A person-centered approach supports and enables a person to build and keep control over their life. It places the person at the ‘center of the service,’ to make decisions about their life. Its strengths are based, where people are acknowledged as the experts in their life, focusing on what they can do first, and any help they need second. Thus it encourages participation and valuing one's capabilities because no one has the monopoly of particular knowledge. There's an old African proverb that says, “If you want to go quickly, go alone. If you want to go far, go together.” 

“Human groupings, their lifestyles, and their worldviews are as varied as the land itself since they have had to adapt themselves to geography and its possibilities. [...] In each land and its features, God manifests himself and reflects something of his inexhaustible beauty. Each distinct group, then, in a vital synthesis with its surroundings, develops its own form of wisdom. Those of us who observe this from without should avoid unfair generalizations, simplistic arguments, and conclusions drawn only on the basis of our own mindsets and experiences.” (QA, 32)

Rights-based
COVID 19 holds no respect to whatever boundaries such as race, religion, nationality, and socioeconomic status. However, it unmasked the gross inequality among peoples and nations. According to the United Nations Development Program (UNDP) report on the socioeconomic impact assessments of the 63 countries in June 2020, 40-60 million people will be pushed into extreme poverty because of the economic shocks from COVID-19; 1.6 billion informal workers lost 60% of their income, with little to no savings and no access to social protection; 265 million people in low and middle-income countries at risk of acute food insecurity; and 55% of the world’s population (as many as 4 billion people) are not covered by social insurance or social assistance.

To build an enduring impact and transformation to the lives of the vulnerable families and communities affected by COVID 19, it is desired that any initiatives to rescue them must be rights-based. There is a need to strengthen and build people’s capacities and improve the social condition that will enhance self-protection and rebuild community assets to protect them from the pandemic's adverse impact. In one of his catechism in Covid times, Pope Francis says: “[...] we must also cure a larger virus, that of social injustice, inequality of opportunity, marginalization, and the lack of protection for the weakest. In this dual response for healing, there is a choice that, according to the Gospel, cannot be lacking: the preferential option for the poor.” (General Audience, August 19, 2020)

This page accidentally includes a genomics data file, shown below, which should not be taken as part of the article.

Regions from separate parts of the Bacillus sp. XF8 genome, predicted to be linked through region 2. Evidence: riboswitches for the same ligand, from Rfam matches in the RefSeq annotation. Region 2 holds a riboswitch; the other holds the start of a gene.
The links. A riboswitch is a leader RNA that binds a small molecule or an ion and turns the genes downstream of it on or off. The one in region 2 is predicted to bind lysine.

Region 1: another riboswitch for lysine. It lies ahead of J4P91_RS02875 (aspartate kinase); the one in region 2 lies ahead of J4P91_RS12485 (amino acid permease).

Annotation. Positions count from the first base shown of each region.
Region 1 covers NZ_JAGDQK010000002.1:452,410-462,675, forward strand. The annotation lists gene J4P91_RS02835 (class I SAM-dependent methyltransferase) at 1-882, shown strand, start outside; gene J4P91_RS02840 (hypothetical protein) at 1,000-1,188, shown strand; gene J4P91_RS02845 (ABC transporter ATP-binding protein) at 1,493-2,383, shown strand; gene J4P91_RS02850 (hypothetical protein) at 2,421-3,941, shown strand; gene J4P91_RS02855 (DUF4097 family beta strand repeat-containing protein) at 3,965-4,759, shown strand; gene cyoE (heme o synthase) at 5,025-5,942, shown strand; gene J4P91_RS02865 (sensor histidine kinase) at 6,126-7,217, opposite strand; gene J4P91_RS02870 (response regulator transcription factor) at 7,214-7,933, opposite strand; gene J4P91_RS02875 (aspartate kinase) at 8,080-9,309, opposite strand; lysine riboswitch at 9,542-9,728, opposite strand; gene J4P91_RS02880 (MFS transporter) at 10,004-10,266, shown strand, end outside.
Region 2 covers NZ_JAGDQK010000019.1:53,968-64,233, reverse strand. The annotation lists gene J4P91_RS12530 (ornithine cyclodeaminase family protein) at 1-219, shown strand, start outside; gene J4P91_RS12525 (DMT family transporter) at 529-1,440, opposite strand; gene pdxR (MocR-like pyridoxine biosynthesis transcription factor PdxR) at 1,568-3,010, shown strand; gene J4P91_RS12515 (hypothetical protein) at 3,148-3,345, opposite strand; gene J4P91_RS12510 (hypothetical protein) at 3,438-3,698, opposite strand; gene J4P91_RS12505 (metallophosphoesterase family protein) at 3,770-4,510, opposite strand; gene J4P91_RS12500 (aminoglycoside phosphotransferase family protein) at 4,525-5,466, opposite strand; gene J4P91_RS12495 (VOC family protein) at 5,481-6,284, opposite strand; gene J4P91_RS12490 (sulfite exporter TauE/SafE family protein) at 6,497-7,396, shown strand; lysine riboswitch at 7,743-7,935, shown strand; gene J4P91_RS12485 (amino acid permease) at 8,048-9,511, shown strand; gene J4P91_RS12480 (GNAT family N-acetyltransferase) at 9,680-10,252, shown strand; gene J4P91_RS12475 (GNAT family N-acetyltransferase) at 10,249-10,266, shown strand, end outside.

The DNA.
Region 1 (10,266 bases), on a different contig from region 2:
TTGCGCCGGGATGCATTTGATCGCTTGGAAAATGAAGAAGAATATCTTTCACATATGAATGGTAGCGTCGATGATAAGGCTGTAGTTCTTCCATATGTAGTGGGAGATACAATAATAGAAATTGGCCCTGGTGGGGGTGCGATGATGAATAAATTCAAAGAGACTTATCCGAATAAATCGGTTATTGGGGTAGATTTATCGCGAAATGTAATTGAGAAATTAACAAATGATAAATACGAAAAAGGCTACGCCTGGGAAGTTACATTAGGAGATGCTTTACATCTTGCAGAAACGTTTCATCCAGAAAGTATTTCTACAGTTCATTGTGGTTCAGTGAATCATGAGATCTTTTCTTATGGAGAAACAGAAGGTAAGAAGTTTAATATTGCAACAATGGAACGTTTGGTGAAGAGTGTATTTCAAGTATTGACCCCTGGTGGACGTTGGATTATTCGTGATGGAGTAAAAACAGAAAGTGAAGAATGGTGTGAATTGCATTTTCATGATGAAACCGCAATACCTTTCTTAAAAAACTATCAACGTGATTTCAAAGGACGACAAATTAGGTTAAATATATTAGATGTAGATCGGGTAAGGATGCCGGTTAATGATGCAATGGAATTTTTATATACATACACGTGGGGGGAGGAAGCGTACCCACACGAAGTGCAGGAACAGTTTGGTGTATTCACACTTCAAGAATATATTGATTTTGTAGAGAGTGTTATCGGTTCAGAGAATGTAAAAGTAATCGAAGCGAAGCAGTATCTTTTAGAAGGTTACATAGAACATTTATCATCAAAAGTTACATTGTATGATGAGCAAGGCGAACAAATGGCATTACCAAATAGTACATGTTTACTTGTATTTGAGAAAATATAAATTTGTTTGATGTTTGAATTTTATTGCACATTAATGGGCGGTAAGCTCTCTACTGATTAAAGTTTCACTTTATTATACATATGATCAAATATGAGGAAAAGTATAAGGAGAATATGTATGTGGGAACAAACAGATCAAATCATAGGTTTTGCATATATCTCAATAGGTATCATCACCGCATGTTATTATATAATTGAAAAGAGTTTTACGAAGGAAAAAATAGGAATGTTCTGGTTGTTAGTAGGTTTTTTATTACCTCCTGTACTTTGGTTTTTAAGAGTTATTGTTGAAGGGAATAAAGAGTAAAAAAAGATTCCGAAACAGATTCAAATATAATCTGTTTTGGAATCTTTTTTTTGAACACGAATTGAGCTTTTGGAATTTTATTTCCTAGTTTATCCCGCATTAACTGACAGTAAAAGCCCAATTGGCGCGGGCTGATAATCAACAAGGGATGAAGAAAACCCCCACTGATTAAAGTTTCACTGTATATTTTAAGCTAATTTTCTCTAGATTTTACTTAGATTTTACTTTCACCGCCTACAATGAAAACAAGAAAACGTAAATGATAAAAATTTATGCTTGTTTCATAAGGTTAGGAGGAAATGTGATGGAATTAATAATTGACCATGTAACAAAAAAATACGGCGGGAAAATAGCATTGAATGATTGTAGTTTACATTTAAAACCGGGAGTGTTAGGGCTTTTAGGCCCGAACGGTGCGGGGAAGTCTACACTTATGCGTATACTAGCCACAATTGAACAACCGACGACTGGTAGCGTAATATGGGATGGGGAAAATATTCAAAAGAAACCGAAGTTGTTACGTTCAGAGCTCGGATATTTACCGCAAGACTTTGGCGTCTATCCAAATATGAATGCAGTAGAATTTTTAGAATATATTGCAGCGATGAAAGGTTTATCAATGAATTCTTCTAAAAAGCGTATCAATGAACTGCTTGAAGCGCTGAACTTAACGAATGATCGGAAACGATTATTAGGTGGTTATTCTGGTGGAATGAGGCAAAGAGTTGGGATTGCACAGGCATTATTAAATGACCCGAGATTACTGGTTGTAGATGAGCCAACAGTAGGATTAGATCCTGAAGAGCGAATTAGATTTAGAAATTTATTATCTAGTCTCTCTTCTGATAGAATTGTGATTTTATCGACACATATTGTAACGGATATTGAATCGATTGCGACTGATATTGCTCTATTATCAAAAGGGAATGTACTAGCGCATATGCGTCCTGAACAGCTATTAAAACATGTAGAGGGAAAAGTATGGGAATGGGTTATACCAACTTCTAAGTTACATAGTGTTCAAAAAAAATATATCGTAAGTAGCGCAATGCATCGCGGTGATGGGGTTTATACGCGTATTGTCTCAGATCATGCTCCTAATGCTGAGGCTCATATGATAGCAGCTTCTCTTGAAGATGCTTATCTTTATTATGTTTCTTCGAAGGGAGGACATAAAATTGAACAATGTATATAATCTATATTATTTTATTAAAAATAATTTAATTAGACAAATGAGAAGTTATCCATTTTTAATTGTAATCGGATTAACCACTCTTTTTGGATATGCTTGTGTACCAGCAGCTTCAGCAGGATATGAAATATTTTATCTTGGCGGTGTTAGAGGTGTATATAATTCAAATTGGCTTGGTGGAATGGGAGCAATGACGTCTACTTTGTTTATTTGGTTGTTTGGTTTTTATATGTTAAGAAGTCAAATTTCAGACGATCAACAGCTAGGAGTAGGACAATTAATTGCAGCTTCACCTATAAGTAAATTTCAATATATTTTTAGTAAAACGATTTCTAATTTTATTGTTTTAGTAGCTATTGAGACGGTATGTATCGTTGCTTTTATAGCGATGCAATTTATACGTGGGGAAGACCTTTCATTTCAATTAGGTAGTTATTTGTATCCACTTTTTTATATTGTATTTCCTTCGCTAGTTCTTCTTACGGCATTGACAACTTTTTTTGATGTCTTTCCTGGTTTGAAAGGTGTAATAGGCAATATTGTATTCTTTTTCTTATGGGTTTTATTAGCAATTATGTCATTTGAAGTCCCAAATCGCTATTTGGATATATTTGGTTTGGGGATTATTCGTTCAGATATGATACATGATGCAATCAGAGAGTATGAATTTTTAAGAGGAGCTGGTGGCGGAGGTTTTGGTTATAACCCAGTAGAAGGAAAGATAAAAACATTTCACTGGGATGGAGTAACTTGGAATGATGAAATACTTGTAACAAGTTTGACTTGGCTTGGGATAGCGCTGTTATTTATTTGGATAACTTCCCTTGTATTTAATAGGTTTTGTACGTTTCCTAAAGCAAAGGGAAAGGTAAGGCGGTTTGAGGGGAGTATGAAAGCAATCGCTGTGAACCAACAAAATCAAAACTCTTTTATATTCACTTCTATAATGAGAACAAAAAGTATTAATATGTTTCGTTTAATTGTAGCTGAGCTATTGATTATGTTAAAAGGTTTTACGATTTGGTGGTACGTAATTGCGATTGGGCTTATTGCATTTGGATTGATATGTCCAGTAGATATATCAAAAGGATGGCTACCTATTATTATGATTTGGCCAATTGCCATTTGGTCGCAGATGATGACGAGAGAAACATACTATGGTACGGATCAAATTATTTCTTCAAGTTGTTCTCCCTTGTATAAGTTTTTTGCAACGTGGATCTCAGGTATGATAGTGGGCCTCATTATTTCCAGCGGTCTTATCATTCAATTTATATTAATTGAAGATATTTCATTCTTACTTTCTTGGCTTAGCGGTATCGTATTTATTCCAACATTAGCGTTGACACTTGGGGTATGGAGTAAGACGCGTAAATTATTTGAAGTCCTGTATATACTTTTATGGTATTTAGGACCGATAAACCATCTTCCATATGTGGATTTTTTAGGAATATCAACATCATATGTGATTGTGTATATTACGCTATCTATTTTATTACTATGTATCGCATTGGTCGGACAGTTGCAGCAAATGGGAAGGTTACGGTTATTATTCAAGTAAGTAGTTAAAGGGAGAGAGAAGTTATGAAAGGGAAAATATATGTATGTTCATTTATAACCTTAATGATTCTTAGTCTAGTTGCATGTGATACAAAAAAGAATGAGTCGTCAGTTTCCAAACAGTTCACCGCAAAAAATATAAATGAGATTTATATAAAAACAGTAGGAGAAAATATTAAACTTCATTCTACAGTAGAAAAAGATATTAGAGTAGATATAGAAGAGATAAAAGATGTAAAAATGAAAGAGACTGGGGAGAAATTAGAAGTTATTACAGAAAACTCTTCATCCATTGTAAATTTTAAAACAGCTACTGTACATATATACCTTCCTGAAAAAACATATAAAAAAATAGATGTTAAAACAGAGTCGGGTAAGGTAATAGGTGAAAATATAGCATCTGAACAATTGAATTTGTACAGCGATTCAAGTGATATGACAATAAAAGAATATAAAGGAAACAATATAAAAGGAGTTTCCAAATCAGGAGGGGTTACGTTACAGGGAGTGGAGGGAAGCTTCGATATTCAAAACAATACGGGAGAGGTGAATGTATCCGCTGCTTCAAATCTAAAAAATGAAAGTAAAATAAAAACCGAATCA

Ecological justice

The imbalance of our ecosystem has brought profound impact to human lives and all living creatures, entirely designed by the Creator to protect human life and our common home. The ecosystem’s vulnerability is primarily anthropogenic. The famous “throwaway culture” and the desire for profit cause a lot of damage to our common home. Urbanization and associated land-use changes have brought reservoirs of wildlife diseases into closer contact with livestock and people in conjunction with rising meat consumption. (cf. Editorial, Crossover, Q1, 2020). “The Covid-19 pandemic reveals the fundamental truth that societies cannot be healthy unless the planet and its ecosystems are healthy. The origin of the present coronavirus – and its predecessors SARS and MERS, as well as Ebola – is linked to human interference in the intricate balance of natural ecosystems.” (DPIHD, COVID 19 Commission - Ecology Taskforce, May 2020).

The Pontifical Academy for Life (PAL) confirmed that the COVID 19 epidemic has much to do with human beings’ “depredation of the earth and the despoiling of its intrinsic value.” The following phenomena evidence this: a) “increasing deforestation pushes wild animals in the proximity of human habitat. Viruses hosted by animals, then, are passed on to humans, thus exacerbating the reality of zoonosis, a phenomenon well known to scientists as a vehicle of many diseases;” b) “exaggerated demand for meat in first world countries gives rise to enormous industrial complexes of animal farming and exploitation. It is easy to see how these interactions might ultimately occasion the spread of a virus through international transportation, mass mobility of people, business travel, tourism, etc.” (PAL, Humanas Comunitas in the Age of Pandemic, July 22, 2020).

Any initiative to mitigate the impact of the COVID 19 epidemic must integrate an element of ecological conversion “where the life of the spirit is not dissociated from the body or nature or worldly realities but lived in and with them, in communion with all that surrounds us.” (Pope Francis). It has to restore the intrinsic relationship and connectedness of everything that the world has in concrete terms. It should promote and raise people’s behavior to a high level of ecological consciousness.

ACT: Building and strengthening the resilience of vulnerable communities